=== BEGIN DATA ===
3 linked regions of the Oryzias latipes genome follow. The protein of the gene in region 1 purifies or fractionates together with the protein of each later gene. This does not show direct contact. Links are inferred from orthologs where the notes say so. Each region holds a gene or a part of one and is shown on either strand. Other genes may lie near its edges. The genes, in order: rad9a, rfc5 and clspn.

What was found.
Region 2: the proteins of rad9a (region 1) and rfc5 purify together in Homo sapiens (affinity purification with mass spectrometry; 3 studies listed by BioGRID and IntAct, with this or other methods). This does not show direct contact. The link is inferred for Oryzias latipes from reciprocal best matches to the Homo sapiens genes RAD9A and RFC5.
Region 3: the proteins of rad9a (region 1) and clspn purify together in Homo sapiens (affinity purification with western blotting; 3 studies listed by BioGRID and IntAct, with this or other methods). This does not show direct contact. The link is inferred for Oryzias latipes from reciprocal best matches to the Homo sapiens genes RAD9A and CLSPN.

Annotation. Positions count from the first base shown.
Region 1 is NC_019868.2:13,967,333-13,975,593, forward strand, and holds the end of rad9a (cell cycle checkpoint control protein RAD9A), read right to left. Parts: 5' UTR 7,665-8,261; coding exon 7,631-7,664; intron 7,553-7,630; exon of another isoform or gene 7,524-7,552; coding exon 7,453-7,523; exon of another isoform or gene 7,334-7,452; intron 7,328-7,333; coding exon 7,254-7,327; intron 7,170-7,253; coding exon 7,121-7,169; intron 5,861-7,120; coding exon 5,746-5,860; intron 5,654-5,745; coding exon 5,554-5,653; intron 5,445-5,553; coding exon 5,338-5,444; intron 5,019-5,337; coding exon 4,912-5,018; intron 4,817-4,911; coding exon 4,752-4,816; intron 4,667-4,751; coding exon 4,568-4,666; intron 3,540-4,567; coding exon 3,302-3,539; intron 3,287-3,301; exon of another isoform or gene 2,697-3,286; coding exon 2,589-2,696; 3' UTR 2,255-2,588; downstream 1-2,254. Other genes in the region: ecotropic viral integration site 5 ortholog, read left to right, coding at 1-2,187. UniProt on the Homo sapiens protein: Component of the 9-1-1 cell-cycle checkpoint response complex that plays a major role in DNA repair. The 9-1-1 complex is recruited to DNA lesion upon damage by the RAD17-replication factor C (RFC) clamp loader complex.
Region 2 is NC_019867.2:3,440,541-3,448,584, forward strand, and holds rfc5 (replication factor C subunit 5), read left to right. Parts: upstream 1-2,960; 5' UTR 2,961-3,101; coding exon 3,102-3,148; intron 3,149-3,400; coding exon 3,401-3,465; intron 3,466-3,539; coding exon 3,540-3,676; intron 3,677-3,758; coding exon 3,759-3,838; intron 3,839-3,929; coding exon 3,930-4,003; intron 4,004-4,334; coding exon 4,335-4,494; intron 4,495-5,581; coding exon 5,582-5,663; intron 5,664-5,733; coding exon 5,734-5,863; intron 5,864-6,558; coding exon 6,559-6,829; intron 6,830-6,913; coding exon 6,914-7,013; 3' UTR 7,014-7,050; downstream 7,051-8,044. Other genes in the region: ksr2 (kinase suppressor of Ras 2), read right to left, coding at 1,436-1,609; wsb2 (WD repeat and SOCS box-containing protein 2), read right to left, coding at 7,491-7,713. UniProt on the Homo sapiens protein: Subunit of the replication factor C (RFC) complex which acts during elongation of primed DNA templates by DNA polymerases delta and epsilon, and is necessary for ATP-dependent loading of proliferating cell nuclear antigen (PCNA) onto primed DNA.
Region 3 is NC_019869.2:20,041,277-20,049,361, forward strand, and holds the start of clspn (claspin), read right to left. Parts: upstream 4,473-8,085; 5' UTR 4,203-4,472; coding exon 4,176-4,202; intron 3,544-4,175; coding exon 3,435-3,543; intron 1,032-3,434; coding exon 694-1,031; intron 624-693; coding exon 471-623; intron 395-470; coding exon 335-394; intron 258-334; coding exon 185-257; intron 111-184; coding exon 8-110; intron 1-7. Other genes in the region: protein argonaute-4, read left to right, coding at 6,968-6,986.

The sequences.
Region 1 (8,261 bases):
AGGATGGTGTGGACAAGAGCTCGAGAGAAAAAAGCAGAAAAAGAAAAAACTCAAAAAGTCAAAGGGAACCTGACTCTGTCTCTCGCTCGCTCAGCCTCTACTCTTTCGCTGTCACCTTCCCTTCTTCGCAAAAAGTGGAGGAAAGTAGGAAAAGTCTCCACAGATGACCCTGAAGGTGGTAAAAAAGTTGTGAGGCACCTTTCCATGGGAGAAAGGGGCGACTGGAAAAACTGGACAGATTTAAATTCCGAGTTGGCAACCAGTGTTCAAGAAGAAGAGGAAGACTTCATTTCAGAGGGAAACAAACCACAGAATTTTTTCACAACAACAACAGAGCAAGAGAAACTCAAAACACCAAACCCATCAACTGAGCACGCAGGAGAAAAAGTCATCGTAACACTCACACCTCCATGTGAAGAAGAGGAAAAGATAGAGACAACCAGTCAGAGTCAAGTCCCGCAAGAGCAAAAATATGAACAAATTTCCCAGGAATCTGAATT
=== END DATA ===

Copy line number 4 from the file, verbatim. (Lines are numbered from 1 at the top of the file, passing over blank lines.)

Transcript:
Region 3: the proteins of rad9a (region 1) and clspn purify together in Homo sapiens (affinity purification with western blotting; 3 studies listed by BioGRID and IntAct, with this or other methods). This does not show direct contact. The link is inferred for Oryzias latipes from reciprocal best matches to the Homo sapiens genes RAD9A and CLSPN.